"Sometimes you get a player like that and what he does doesn't get talked about on the back pages, it doesn't maybe get talked about on Match of the Day.
"However, us as team-mates know what he does and it lets players like myself and Youri Tielemans do our thing higher up the pitch because we know we have that solidarity behind us."
Stopping attacks while studying at university
Ndidi's statistics are all the more impressive when you consider he is combining being the best defensive midfielder in Europe with studying for a degree.
Having found himself with plenty of spare time after training, Ndidi last year enrolled onto a business management course at De Montfort University in Leicester.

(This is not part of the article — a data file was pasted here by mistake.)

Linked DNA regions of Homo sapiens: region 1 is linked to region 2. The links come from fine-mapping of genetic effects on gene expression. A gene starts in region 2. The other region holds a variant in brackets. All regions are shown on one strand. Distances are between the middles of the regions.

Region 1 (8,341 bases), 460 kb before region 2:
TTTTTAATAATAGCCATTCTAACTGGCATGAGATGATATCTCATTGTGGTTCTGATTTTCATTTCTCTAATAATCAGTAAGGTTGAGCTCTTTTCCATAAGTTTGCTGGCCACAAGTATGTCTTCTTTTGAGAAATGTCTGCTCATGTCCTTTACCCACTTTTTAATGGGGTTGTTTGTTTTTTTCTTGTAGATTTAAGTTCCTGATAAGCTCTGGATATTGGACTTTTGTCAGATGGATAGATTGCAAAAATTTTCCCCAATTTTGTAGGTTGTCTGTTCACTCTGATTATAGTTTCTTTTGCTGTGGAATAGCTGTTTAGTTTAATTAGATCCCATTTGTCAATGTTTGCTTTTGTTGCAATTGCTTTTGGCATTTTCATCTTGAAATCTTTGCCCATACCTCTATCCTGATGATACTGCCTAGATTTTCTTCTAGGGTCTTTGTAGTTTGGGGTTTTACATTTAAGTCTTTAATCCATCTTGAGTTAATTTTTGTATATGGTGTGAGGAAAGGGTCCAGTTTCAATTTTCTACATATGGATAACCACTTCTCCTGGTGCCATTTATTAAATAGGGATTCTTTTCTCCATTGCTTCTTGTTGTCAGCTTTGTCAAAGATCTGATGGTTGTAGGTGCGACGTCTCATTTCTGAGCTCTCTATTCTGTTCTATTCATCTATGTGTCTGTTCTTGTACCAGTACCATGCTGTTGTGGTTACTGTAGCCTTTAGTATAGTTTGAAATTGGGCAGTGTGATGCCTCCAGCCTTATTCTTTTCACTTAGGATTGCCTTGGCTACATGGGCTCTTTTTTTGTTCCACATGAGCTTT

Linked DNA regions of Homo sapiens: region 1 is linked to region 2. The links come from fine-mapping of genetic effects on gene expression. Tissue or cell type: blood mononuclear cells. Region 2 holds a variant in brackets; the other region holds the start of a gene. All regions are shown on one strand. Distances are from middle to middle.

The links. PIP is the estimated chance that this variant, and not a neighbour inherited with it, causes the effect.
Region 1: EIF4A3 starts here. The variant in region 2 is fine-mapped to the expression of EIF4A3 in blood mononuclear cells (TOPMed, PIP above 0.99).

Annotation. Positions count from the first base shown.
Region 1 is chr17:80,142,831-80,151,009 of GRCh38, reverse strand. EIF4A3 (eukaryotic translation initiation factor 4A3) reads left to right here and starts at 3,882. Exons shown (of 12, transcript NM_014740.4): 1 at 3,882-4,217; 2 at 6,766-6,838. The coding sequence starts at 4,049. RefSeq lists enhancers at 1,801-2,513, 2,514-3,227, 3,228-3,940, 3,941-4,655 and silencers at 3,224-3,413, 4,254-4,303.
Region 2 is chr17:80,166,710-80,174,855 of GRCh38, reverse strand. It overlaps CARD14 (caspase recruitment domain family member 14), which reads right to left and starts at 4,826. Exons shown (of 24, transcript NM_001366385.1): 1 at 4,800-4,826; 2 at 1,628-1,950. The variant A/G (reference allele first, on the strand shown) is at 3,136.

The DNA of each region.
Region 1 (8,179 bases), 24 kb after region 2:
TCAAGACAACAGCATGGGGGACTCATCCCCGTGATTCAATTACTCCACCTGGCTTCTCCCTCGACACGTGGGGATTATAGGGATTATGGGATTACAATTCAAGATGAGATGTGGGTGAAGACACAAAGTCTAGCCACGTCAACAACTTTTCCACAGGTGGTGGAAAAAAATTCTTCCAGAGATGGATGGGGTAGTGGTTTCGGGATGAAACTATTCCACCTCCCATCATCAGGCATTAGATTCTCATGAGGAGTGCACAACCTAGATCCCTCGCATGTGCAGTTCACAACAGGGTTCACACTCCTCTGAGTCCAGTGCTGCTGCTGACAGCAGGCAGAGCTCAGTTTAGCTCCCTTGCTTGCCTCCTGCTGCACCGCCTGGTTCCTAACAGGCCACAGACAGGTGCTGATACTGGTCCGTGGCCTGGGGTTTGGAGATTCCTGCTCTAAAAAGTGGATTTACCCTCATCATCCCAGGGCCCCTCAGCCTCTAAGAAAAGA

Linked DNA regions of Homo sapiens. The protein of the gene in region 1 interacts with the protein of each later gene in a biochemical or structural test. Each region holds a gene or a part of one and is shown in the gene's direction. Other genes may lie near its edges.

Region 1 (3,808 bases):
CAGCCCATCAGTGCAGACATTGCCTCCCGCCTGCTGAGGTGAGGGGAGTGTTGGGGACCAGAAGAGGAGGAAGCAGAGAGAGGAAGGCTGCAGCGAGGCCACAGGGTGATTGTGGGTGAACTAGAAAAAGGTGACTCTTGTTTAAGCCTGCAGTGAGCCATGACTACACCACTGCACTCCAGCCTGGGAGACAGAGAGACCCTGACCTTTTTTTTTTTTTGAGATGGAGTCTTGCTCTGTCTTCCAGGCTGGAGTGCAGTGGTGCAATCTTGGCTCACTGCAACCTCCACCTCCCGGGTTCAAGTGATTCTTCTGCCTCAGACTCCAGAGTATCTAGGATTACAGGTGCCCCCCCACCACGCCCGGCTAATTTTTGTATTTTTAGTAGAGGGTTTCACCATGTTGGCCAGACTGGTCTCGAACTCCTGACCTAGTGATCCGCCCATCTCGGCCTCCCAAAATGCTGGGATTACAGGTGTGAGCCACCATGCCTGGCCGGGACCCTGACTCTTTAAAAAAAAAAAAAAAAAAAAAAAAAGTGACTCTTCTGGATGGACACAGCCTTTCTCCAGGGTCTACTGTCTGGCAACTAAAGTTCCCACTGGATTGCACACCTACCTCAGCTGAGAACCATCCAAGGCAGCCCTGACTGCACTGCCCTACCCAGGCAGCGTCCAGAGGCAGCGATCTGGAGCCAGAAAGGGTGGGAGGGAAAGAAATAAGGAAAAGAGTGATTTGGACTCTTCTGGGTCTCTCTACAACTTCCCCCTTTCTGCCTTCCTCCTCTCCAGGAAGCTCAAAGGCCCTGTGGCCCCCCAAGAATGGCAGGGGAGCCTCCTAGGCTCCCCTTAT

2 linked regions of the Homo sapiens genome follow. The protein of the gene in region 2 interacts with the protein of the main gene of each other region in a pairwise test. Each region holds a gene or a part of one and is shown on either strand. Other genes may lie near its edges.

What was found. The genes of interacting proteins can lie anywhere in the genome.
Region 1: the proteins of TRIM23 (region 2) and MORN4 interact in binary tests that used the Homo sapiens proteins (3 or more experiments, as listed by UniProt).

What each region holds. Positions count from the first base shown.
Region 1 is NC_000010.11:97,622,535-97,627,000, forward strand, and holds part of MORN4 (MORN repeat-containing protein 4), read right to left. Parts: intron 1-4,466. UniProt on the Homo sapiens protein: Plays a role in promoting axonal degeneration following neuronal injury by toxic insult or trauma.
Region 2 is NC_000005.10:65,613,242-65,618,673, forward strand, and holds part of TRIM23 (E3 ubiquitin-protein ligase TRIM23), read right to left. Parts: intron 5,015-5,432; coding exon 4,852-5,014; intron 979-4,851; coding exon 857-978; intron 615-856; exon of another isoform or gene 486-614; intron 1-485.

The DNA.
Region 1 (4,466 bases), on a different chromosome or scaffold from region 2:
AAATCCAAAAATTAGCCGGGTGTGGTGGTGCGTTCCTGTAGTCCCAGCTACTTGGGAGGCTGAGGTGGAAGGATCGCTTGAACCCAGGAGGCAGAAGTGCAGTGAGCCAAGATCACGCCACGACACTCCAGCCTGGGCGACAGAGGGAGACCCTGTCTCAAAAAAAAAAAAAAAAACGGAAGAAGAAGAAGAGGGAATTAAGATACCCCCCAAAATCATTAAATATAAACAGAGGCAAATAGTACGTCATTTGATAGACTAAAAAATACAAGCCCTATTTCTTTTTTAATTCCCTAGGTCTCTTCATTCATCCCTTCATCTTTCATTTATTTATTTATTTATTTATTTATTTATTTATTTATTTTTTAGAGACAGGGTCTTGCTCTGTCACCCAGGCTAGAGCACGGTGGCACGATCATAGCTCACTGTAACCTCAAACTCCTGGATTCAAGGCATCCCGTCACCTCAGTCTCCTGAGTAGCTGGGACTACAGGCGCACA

"It is easy to get carried away with the bright lights of the big cities when you move to England, but that's not Ndidi," continues Okeleji.
"He is learning how to invest his money properly. Legends of the game have struggled in Africa after their playing careers have come to an end.
"Instead of going home and watching films he wanted to do something productive with his time.
"He may sometimes play PlayStation with his friends but otherwise it is just about football and studying."
'He wants to be his own man'
It takes a lot to frustrate Ndidi, described by those who see him behind the scenes at Leicester as one of the most laid-back players at the club.
At Genk, he was nicknamed Teddy Bear because of his calm demeanour and ability to take being the butt of some of the team's jokes in good humour.
But comparisons with Kante are one thing he struggles to smile about.
"Any time someone mentions it to him it does upset him a bit," adds Okeleji.
"There is obviously great respect there but now he wants to be his own man. He feels he has established himself in his own right."